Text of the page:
Would you settle for “beating DJ Mustard” and also “beating Ne-Yo,” Biebs?
Crystal Leww: I think Justin Bieber is a fine pop vocalist, and while he’s been making some great pop bangers with dance producers, I find that he lacks the ability to be a great dance vocalist. A great dance vocalist sounds like their world is ending. A great dance vocalist takes everything personally. A great dance vocalist sounds big. “Sorry” is a BANGER, but I pray everyday to hear a produced version of the Julia Michaels demo. There’s a rumor that there’s a version of “Let Me Love You” with Bieber’s ex Selena Gomez floating around. This is definitely Good, but I’d rather be listening to that instead.
Ryo Miyauchi: “Lean On,” the comedown? DJ Snake’s follow-up rides down the same road as his previous smash. Fine by me: I’d happily eat up a dozen more of these filtered bass lines and chopped vocal burps. That said, he’s going to have to start looking for more compelling singers. Bieber does softness fine, but I still taste the aftertaste from the self-absorbed ego in Purpose in the line “let me love you.” Is that all it really takes, Bieber?
Alfred Soto: Bieber took a pill in Ibiza.
Patrick St. Michel: DJ Snake has flexed his versatility over the years, proving he’s far more than the one-note goofball producer the stupidly fun “Turn Down For What” many paint him as. Unfortunately, “Let Me Love You” only showcases his ability to recycle ideas already done much better by himself in the past, and that maybe we’ve reached saturation point with Justin Bieber for the moment. It’s saving grace is that of the two new Biebs-featuring songs released this week, “Let Me Love You” sounds way better than “Cold Water.”
Thomas Inskeep: It sounds like every other Bieber-voiced EDM-pop record, so it’s not bad, but it’s no standout, either.
Will Rivitz: I was under the impression that the Biebs had left half-hearted electronic snoozers behind upon retouching his image — apparently I was wrong.
Brad Shoup: Well, look at that: DJ Snake scraped the smarm off the kid. He’s invested: pleading, consoling, breaking off a cadence on the chorus that ought to keep this a hit for the summer. As a nice capper to this propulsive nightdriver, DJ Snake turns Bieber into a trumpet.
Will Adams: He did it, you guys. Bieber delivered a vocal that actually sounds good and doesn’t infuriate me. He’s actually pushing from the chest instead of just expelling breath. Apart from that, though, there’s virtually nothing daring or exciting about “Let Me Love You” — this mashup already exists — except for the curious choice to make the drop be the least hard-hitting portion.
Katherine St Asaph: Better than Ne-Yo, worse than Mario, way worse than Kim Sanders. The first notes had me petrified this was yet another “Intro” interpolation; the verse had me petrified Justin Bieber had Stockholm syndromed me into finding his voice acceptable and thoughts deep. No fears were realized; nor were any promises.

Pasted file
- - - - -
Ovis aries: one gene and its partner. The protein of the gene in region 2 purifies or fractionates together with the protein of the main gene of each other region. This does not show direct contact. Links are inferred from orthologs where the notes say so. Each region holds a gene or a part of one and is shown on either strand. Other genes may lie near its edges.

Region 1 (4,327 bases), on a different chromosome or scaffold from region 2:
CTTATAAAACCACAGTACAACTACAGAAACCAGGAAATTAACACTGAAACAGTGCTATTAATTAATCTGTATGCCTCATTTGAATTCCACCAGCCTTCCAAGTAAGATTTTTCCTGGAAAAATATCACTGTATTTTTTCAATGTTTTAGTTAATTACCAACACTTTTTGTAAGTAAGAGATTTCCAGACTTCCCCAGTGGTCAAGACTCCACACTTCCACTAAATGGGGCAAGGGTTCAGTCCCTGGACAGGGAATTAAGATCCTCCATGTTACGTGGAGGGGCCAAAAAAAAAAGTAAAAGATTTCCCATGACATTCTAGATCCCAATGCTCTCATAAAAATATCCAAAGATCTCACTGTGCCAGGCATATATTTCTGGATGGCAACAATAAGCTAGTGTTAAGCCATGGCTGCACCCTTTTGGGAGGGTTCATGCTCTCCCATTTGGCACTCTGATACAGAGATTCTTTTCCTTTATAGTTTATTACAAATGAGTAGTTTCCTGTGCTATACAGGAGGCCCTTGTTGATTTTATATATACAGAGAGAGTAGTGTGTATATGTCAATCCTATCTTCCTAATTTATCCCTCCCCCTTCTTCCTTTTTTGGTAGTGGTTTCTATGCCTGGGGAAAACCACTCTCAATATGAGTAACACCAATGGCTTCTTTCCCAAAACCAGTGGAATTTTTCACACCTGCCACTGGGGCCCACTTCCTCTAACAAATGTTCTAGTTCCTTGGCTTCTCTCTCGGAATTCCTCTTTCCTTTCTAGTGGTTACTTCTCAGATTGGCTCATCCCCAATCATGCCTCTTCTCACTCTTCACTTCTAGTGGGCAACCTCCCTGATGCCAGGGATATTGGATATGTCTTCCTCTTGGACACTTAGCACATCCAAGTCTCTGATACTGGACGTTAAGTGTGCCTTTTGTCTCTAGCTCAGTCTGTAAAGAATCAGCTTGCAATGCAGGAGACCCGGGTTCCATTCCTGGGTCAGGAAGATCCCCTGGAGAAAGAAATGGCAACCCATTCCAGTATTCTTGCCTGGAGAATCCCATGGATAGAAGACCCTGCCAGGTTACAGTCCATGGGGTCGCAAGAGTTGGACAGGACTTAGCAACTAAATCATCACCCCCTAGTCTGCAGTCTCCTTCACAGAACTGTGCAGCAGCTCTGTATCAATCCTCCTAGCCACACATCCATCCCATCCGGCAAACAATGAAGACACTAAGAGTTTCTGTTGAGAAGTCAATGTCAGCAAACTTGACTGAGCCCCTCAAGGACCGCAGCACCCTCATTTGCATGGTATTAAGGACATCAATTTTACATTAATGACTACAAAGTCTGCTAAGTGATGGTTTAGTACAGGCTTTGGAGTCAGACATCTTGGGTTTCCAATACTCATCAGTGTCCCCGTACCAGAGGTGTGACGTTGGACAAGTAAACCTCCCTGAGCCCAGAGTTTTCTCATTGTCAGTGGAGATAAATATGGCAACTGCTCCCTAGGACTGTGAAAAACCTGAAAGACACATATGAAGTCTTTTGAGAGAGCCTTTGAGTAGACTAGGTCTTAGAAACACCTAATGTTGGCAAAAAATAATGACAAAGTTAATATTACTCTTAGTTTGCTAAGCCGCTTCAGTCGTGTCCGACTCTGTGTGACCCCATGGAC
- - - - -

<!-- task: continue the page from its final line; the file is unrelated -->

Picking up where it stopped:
Edward Okulicz: Maybe we’ll look back on this time as Bieber’s imperial phase because even though this song is only pretty good, it’s clear that he’s found the sound his voice is best suited to and is going to keep doing it until the returns diminish, and it hasn’t happened yet. I mean, if it weren’t JUSTIN BIEBER!!! and it was some no-name you’d think this guy had a touching earnestness and vulnerability. Plaintive! I wouldn’t trust him to carry a proper stuffed banger but these lightly emotional pop-dance numbers are perfect for him, for his audience and for pop generally.
Scott Mildenhall: Where Major Lazer stumbled with “Cold Water” was their eagerness to saturate it with wobbly and wonky noises at the expense of making a fully rounded song. “Let Me Love You,” while all its wriggling Snakeisms are present and correct, gets the balance right. Bieber actually has something to work with: a sense of a story with an appropriate mood, not bludgeoned by the sonics, but matched and elevated by them. It’s all appealingly desperate, and as was clear in “Sorry,” straining pleas are exactly what his voice was made for.
Andy Hutchins: Is not: Mario singing Ne-Yo’s beautiful words over a perfectly wistful Scott Storch (!!!) instrumental. Is not: Ne-Yo swagger-jacking maybe his best composition almost a decade later. Is not: Ariana carefully whispering with an assist from Weezy. Is: An overwritten, underproduced exercise in pushing Justin Bieber’s falsetto into places it should not go; a frustrating refusal to leaven Bieber’s (admittedly excellent) pleading approach with a little humor, as “Sorry” did to great effect; a shameless effort to continue mining the Jelena breakup for unearned pathos; the first DJ Snake single since “Turn Down For What” I have not really liked.